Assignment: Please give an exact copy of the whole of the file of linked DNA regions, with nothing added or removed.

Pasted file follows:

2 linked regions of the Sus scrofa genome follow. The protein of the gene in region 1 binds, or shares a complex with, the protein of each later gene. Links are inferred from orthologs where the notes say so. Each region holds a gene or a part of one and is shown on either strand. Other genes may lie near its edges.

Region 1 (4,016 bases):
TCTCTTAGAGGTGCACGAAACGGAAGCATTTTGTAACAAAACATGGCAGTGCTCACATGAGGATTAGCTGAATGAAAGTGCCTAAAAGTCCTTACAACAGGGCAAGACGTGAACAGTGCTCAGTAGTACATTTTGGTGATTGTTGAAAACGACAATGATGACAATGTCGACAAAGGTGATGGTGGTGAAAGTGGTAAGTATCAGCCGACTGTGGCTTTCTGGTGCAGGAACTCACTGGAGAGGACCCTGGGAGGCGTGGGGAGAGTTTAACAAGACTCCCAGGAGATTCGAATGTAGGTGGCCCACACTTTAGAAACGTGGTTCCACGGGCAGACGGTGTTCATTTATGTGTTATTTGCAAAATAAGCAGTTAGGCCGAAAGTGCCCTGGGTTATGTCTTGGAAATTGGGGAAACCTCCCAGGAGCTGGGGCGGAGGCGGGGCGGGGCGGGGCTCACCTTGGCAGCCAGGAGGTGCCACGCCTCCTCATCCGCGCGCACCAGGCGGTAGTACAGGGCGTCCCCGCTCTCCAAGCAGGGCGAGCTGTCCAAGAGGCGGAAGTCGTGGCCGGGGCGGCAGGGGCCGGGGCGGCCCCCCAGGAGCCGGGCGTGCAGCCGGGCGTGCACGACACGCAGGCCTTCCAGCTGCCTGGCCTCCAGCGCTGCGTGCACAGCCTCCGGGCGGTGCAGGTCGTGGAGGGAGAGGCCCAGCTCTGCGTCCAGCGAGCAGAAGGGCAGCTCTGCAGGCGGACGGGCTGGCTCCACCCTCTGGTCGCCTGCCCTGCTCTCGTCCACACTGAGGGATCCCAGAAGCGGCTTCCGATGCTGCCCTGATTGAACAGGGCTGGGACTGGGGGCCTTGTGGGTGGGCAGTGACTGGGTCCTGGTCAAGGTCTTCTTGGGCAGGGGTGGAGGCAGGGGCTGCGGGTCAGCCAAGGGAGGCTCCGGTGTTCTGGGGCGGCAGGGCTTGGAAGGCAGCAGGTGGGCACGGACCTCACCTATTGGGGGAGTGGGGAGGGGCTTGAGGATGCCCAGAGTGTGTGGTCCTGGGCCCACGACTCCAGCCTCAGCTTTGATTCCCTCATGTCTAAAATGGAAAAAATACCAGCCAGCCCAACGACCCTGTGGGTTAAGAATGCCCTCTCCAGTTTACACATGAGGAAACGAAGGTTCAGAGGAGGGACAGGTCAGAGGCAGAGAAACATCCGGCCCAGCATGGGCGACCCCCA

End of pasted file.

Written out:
2 linked regions of the Sus scrofa genome follow. The protein of the gene in region 1 binds, or shares a complex with, the protein of each later gene. Links are inferred from orthologs where the notes say so. Each region holds a gene or a part of one and is shown on either strand. Other genes may lie near its edges.

Region 1 (4,016 bases):
TCTCTTAGAGGTGCACGAAACGGAAGCATTTTGTAACAAAACATGGCAGTGCTCACATGAGGATTAGCTGAATGAAAGTGCCTAAAAGTCCTTACAACAGGGCAAGACGTGAACAGTGCTCAGTAGTACATTTTGGTGATTGTTGAAAACGACAATGATGACAATGTCGACAAAGGTGATGGTGGTGAAAGTGGTAAGTATCAGCCGACTGTGGCTTTCTGGTGCAGGAACTCACTGGAGAGGACCCTGGGAGGCGTGGGGAGAGTTTAACAAGACTCCCAGGAGATTCGAATGTAGGTGGCCCACACTTTAGAAACGTGGTTCCACGGGCAGACGGTGTTCATTTATGTGTTATTTGCAAAATAAGCAGTTAGGCCGAAAGTGCCCTGGGTTATGTCTTGGAAATTGGGGAAACCTCCCAGGAGCTGGGGCGGAGGCGGGGCGGGGCGGGGCTCACCTTGGCAGCCAGGAGGTGCCACGCCTCCTCATCCGCGCGCACCAGGCGGTAGTACAGGGCGTCCCCGCTCTCCAAGCAGGGCGAGCTGTCCAAGAGGCGGAAGTCGTGGCCGGGGCGGCAGGGGCCGGGGCGGCCCCCCAGGAGCCGGGCGTGCAGCCGGGCGTGCACGACACGCAGGCCTTCCAGCTGCCTGGCCTCCAGCGCTGCGTGCACAGCCTCCGGGCGGTGCAGGTCGTGGAGGGAGAGGCCCAGCTCTGCGTCCAGCGAGCAGAAGGGCAGCTCTGCAGGCGGACGGGCTGGCTCCACCCTCTGGTCGCCTGCCCTGCTCTCGTCCACACTGAGGGATCCCAGAAGCGGCTTCCGATGCTGCCCTGATTGAACAGGGCTGGGACTGGGGGCCTTGTGGGTGGGCAGTGACTGGGTCCTGGTCAAGGTCTTCTTGGGCAGGGGTGGAGGCAGGGGCTGCGGGTCAGCCAAGGGAGGCTCCGGTGTTCTGGGGCGGCAGGGCTTGGAAGGCAGCAGGTGGGCACGGACCTCACCTATTGGGGGAGTGGGGAGGGGCTTGAGGATGCCCAGAGTGTGTGGTCCTGGGCCCACGACTCCAGCCTCAGCTTTGATTCCCTCATGTCTAAAATGGAAAAAATACCAGCCAGCCCAACGACCCTGTGGGTTAAGAATGCCCTCTCCAGTTTACACATGAGGAAACGAAGGTTCAGAGGAGGGACAGGTCAGAGGCAGAGAAACATCCGGCCCAGCATGGGCGACCCCCA